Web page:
Back translation is a quality assurance technique that can add clarity to and control over your translated content. But it can also drain your budget without adding much value! Not to worry though: in this article, we’ll cover virtually all the use cases, so pick yours and find out whether back translation can help you level up your localization game.
- What is back (or reverse) translation?
- When to use back translation and why
- Creative back translation examples
- Best practices and recommendations for using back translation
- How to use Lokalise for back translations
- Where to look for back translators
- Add clarity and control over your translated content with Lokalise
What is back (or reverse) translation?
Back translation is a localization quality control method where content is translated back to its original language and then compared to the source text. The goal is to find discrepancies and evaluate the accuracy of the translation. It is used to check the translation and ensure high quality. Usually, there are several steps, for instance:
- Translate the content to the target language.
- Ask another linguist to perform a literal—very precise—translation of this content back to the original language. See below for best practice instructions.
- Compare the back translation to the original text to make sure the back translation is accurate and complete.
When to use back translation and why
Reverse translation comes in handy if:
- It is crucial to translate your content in the most accurate way possible
- Your content is very creative and highly important for the business
Highly sensitive and regulated content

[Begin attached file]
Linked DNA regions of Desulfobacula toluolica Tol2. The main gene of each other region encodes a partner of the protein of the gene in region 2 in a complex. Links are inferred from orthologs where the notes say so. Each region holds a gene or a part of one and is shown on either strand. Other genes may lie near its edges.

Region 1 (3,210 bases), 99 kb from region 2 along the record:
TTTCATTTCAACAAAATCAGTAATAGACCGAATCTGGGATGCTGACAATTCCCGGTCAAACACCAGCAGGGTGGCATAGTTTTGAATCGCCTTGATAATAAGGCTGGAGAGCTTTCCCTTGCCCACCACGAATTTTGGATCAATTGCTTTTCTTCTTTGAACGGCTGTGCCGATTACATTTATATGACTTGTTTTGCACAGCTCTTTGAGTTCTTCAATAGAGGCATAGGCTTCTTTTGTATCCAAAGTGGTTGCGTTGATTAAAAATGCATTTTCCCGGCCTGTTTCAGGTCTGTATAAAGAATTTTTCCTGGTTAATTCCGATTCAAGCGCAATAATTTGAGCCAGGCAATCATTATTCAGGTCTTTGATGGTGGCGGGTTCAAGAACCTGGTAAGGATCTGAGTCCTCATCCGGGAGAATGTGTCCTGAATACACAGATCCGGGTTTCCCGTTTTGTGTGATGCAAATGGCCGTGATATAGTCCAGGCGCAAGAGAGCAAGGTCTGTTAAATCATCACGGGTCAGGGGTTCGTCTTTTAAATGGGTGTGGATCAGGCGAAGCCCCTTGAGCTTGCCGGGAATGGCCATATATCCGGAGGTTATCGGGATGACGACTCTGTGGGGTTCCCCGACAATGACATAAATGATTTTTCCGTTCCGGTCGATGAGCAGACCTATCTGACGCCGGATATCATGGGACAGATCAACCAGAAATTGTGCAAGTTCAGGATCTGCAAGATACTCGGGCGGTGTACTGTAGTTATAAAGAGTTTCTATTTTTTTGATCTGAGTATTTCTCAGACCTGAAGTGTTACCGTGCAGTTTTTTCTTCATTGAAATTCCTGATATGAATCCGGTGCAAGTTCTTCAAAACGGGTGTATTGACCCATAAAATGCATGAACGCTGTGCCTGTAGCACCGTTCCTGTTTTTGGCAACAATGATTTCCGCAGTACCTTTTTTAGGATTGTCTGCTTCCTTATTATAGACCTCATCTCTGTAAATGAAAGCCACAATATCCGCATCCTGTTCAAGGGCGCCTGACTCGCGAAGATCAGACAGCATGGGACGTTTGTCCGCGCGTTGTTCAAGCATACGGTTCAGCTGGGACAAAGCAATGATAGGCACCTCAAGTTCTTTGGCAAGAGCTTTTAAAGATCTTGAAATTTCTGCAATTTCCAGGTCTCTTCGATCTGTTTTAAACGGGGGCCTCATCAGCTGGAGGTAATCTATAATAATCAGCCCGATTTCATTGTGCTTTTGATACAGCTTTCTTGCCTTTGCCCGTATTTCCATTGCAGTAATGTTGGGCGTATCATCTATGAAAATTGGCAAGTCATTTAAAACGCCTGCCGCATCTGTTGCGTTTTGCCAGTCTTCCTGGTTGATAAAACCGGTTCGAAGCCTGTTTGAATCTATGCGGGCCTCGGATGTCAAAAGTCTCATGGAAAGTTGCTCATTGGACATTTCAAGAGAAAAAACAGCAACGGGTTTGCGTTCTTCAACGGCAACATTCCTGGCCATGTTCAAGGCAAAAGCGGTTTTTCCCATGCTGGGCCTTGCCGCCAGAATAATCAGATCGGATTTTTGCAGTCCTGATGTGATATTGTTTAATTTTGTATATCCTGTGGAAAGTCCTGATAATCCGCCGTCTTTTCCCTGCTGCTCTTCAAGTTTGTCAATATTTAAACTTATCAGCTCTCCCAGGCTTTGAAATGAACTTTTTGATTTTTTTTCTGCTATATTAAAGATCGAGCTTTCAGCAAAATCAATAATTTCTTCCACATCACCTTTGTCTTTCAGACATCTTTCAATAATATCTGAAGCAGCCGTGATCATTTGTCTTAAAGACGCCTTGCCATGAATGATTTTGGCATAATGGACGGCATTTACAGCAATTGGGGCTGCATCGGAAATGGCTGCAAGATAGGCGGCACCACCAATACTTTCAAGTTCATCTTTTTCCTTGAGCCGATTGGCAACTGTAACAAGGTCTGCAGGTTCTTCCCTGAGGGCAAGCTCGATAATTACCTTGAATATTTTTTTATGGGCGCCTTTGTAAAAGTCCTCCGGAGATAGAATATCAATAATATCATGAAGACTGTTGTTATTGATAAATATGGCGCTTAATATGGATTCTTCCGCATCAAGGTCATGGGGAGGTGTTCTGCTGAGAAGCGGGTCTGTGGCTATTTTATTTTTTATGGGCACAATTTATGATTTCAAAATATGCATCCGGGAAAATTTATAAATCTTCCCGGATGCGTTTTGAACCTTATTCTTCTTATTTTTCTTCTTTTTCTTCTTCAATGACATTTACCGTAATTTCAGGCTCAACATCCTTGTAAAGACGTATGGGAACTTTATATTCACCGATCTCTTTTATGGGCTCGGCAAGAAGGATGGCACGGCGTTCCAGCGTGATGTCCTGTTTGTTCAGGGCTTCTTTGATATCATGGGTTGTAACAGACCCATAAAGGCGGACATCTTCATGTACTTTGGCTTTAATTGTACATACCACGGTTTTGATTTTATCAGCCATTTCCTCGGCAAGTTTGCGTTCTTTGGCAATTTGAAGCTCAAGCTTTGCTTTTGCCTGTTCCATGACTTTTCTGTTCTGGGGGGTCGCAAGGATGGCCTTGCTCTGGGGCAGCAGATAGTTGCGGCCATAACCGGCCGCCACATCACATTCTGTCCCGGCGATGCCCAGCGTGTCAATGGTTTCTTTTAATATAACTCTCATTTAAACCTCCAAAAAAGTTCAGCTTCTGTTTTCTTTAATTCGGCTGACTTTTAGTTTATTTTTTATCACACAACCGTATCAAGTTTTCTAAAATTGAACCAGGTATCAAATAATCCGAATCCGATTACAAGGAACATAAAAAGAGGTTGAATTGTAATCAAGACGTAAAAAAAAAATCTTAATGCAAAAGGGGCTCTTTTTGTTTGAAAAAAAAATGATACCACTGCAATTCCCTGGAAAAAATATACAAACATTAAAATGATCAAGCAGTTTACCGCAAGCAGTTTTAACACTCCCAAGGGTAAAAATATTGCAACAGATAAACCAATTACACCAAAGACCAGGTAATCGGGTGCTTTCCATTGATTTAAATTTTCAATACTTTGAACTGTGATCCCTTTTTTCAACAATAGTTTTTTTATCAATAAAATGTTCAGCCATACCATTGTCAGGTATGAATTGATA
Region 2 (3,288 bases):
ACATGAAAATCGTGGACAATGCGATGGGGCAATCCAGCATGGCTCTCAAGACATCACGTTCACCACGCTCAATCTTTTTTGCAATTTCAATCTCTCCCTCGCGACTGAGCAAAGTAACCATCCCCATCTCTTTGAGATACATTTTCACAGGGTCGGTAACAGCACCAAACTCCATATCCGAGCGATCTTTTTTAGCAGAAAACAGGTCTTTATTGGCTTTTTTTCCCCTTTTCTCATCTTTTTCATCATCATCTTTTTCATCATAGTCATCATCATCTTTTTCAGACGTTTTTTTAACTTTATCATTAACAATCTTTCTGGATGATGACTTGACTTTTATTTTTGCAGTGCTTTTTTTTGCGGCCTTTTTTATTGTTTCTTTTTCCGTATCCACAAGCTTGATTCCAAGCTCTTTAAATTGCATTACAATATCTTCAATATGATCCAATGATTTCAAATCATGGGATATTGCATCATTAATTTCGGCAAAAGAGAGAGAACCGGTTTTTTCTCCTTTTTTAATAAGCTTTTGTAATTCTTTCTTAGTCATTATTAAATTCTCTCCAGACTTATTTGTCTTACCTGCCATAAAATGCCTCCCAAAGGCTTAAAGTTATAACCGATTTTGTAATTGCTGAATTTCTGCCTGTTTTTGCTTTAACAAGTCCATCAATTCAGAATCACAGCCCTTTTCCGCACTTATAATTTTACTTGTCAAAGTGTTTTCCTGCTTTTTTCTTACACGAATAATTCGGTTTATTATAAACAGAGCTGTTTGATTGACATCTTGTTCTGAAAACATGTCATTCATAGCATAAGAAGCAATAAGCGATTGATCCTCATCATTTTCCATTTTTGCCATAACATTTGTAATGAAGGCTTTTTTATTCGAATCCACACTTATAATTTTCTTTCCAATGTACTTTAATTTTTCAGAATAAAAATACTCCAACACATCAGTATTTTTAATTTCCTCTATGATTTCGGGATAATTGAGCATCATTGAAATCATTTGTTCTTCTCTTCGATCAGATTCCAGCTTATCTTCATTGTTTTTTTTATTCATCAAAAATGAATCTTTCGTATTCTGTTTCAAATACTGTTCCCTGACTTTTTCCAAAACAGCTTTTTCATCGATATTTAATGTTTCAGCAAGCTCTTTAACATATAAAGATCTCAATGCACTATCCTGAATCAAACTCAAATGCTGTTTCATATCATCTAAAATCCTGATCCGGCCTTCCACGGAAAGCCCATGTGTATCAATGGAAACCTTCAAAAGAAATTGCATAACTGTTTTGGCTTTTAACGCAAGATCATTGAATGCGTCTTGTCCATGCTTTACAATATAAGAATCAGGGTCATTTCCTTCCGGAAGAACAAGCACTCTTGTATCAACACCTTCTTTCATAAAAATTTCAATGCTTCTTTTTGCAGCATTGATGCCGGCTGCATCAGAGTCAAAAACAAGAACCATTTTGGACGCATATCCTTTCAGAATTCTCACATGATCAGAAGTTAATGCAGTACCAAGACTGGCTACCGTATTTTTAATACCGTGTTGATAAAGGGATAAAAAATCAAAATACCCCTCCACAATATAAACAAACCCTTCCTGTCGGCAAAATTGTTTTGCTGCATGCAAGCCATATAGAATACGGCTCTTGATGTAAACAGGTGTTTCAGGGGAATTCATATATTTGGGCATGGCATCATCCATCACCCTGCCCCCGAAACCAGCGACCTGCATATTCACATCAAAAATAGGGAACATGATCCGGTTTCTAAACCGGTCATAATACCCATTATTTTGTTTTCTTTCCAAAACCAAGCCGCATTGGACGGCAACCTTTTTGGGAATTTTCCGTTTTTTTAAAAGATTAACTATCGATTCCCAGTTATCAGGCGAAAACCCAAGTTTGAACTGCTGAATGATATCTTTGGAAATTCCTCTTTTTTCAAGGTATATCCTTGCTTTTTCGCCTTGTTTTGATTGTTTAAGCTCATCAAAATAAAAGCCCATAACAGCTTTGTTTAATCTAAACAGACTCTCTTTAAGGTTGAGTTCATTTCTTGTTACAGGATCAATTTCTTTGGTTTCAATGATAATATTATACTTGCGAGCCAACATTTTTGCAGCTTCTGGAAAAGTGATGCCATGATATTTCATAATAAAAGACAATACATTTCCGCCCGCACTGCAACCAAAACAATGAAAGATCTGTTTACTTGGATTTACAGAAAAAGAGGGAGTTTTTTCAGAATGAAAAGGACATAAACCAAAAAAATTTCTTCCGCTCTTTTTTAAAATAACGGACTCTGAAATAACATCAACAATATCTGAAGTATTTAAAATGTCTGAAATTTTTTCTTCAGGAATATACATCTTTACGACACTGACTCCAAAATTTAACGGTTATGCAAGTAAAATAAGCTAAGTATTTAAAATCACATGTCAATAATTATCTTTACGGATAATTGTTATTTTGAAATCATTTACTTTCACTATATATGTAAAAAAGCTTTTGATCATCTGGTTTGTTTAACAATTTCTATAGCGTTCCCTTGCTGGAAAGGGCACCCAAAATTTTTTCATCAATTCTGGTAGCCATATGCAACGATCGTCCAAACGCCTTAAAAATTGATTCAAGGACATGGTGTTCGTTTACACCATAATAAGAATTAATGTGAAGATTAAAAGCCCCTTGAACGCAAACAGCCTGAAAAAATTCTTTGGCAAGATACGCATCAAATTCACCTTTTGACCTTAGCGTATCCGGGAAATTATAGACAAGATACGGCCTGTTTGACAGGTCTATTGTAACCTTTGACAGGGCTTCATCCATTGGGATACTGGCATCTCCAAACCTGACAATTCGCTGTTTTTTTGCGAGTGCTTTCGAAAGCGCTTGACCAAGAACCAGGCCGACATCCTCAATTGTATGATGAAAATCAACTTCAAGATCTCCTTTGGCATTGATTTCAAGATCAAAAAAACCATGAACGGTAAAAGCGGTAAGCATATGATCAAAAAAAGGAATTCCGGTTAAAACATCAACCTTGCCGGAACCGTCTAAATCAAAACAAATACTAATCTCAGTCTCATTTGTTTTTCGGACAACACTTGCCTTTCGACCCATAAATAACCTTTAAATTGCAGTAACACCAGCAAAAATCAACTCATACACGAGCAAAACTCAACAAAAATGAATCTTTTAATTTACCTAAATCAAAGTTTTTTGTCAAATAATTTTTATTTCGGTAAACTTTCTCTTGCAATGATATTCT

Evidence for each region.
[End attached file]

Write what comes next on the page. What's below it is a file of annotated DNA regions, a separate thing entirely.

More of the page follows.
In some industries, regulations require back translation to be a part of the translation process, and even if not, there are many types of content you’ll want to make sure is translated correctly to avoid serious negative consequences. Some such fields include:
- Medical: protocols, pharmaceutical guidelines, clinical research and trials, medical instruments, and devices
- Legal: contracts, taxation and customs documents, insurance, laws
- Finance: reports, regulatory documents
- Technical and manufacturing: safety manuals, operation guidelines, food and beverage packaging, etc.
It’s hard to provide a comprehensive list of all the relevant content types, but the main criteria here is the potential to harm health and business. It’s always easier to mitigate that risk by double-checking the most important parts of your translations!
Creative and impactful content
So, you are going to release a new product on multiple markets and you’re creating a lot of content to do it. Or you plan to invest hundreds of thousands of dollars into your new global online ad campaign. You’ve brainstormed the ideas and messages for months with the best creative minds and the copy is truly genius. But how can you be sure it will work well in other markets? It might need transcreation instead of just translation, so you want to understand what exactly your ads say in Hungarian, for example. Time for back translation!
Creative back translation examples
Let’s look at the iPhone12 slogan in different languages.
Original copy in English: Blast past fast.
|Portuguese||Mais rápido do que rápido.||Faster than fast.|
|Spanish||Más allá de la velocidad.||Beyond speed.|
|German||Fast zu schnell, um wahr zu sein.||Almost too fast to be true.|
|French||Vers la vitesse et au-delà.||Towards speed and beyond.|
|Ukrainian||Швидкість в усій красі.||Speed in all its beauty.|
|Russian||Во-первых, это быстро.||First, it’s fast.|
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As you can see, there are numerous ways of translating such a creative slogan as “Blast past fast.”
Another example: there are many cases in which you need to set a character limit to help ensure translations are kept to a certain length. This could be related to limited space where the translated content will be placed (buttons, app notifications, email subject lines, etc.) or the specific requirements of advertising platforms (Google search ads for example). Oftentimes, translators would subsequently have to adapt the original copy to make sure the new translation fits in. However, as above, back translation will help you understand whether or not the adapted copy is accurate.
Example: To fit within the limit (Google callout – 25 characters), the French translator conveyed “Less work for developers” as “Reduced development,” which is misleading in this instance. A great case for back translation as a QA tool!